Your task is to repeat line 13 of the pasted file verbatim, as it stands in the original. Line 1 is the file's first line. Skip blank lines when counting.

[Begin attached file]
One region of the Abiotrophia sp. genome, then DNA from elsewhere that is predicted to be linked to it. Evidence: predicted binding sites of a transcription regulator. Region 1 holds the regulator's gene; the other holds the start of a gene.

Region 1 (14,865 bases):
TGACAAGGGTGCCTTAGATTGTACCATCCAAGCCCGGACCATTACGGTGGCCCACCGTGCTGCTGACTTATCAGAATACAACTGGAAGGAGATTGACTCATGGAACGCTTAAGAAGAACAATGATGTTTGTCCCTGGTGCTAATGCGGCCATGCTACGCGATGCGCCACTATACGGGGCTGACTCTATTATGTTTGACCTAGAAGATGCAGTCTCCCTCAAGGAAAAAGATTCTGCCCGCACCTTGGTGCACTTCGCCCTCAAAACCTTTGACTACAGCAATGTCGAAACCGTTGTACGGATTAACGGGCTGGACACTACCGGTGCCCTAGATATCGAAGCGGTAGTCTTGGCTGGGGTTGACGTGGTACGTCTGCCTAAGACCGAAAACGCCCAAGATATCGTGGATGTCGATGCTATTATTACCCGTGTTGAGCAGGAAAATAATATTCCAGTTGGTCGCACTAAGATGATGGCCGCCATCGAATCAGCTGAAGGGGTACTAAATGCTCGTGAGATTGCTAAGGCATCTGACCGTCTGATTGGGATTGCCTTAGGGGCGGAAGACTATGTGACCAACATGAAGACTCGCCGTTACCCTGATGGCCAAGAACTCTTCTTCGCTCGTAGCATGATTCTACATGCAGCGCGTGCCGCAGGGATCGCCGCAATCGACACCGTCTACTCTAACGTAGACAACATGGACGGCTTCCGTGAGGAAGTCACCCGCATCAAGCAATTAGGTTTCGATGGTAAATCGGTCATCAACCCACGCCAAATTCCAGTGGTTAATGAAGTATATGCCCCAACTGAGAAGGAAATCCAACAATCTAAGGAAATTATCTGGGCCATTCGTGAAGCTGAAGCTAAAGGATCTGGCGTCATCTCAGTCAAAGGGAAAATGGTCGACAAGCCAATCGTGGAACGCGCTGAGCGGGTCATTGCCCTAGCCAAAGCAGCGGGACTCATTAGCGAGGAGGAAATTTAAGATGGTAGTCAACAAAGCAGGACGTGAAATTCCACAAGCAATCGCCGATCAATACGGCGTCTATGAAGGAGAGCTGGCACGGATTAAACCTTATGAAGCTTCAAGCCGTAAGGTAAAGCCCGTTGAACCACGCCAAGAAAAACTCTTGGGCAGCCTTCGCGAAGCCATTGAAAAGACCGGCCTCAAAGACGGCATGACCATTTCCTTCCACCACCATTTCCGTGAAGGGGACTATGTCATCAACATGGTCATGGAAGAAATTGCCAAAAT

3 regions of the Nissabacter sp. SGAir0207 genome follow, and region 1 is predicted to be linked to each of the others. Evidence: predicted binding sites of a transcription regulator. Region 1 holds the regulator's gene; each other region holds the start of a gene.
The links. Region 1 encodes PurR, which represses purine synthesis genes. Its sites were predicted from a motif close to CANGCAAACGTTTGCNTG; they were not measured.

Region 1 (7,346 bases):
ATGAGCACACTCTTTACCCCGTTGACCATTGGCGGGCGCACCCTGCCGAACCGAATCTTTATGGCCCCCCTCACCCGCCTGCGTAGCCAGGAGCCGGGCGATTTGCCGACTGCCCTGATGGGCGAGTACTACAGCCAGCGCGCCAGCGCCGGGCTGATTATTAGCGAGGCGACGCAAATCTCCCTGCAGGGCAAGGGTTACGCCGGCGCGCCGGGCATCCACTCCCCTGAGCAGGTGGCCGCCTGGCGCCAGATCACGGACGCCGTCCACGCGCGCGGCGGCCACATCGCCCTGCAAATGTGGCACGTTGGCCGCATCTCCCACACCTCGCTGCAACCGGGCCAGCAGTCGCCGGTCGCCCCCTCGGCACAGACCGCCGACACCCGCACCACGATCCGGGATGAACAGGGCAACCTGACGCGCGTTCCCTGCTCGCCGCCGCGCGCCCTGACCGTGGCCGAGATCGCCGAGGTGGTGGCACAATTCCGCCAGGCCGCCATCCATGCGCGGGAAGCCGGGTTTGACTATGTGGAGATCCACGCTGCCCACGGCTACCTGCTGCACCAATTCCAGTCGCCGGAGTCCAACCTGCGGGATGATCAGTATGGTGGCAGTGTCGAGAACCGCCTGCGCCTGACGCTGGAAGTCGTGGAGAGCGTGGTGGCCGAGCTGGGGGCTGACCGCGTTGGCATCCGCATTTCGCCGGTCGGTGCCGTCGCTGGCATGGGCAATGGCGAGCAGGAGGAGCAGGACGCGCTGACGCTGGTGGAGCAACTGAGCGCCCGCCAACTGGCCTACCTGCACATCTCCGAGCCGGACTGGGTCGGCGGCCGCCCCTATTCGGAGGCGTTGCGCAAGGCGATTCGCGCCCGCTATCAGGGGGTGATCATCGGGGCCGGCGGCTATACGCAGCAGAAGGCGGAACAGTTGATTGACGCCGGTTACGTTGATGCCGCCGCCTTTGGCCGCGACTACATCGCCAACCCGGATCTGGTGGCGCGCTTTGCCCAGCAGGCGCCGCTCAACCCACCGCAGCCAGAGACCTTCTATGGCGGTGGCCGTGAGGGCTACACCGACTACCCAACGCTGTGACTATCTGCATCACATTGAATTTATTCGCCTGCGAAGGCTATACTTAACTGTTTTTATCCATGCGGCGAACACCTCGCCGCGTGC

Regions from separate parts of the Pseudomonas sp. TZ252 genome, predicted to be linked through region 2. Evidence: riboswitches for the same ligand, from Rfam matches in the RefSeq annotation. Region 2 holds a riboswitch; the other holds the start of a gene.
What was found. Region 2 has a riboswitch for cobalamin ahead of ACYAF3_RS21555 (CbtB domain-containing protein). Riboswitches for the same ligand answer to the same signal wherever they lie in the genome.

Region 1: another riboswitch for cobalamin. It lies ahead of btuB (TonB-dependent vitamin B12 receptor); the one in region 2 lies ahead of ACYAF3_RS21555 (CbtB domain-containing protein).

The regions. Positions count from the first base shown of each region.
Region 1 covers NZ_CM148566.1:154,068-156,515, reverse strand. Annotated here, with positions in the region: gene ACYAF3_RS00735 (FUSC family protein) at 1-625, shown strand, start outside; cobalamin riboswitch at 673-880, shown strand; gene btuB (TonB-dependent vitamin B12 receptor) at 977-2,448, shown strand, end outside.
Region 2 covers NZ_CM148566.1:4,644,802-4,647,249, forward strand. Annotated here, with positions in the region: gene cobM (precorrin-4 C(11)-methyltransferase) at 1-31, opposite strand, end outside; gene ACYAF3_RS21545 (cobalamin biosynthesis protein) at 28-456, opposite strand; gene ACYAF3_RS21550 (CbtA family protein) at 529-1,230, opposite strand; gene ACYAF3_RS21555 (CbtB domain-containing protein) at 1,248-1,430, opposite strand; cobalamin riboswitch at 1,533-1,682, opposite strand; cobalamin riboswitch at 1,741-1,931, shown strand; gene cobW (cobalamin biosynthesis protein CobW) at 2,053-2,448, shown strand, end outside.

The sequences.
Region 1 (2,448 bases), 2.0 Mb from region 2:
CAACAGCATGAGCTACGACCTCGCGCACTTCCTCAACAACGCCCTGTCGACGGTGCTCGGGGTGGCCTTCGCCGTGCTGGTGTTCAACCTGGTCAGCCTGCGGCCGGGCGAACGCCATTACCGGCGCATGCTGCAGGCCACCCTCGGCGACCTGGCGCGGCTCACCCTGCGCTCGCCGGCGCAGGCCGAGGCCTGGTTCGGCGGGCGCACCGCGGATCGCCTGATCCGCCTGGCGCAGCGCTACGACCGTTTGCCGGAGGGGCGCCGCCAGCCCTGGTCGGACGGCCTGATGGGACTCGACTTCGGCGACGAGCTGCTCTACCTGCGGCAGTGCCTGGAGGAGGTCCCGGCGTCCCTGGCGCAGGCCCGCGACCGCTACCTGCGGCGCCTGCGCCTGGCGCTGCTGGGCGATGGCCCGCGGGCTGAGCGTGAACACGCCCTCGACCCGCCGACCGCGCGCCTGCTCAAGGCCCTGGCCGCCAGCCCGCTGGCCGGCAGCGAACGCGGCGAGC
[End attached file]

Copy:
Region 2 covers NZ_CM148566.1:4,644,802-4,647,249, forward strand. Annotated here, with positions in the region: gene cobM (precorrin-4 C(11)-methyltransferase) at 1-31, opposite strand, end outside; gene ACYAF3_RS21545 (cobalamin biosynthesis protein) at 28-456, opposite strand; gene ACYAF3_RS21550 (CbtA family protein) at 529-1,230, opposite strand; gene ACYAF3_RS21555 (CbtB domain-containing protein) at 1,248-1,430, opposite strand; cobalamin riboswitch at 1,533-1,682, opposite strand; cobalamin riboswitch at 1,741-1,931, shown strand; gene cobW (cobalamin biosynthesis protein CobW) at 2,053-2,448, shown strand, end outside.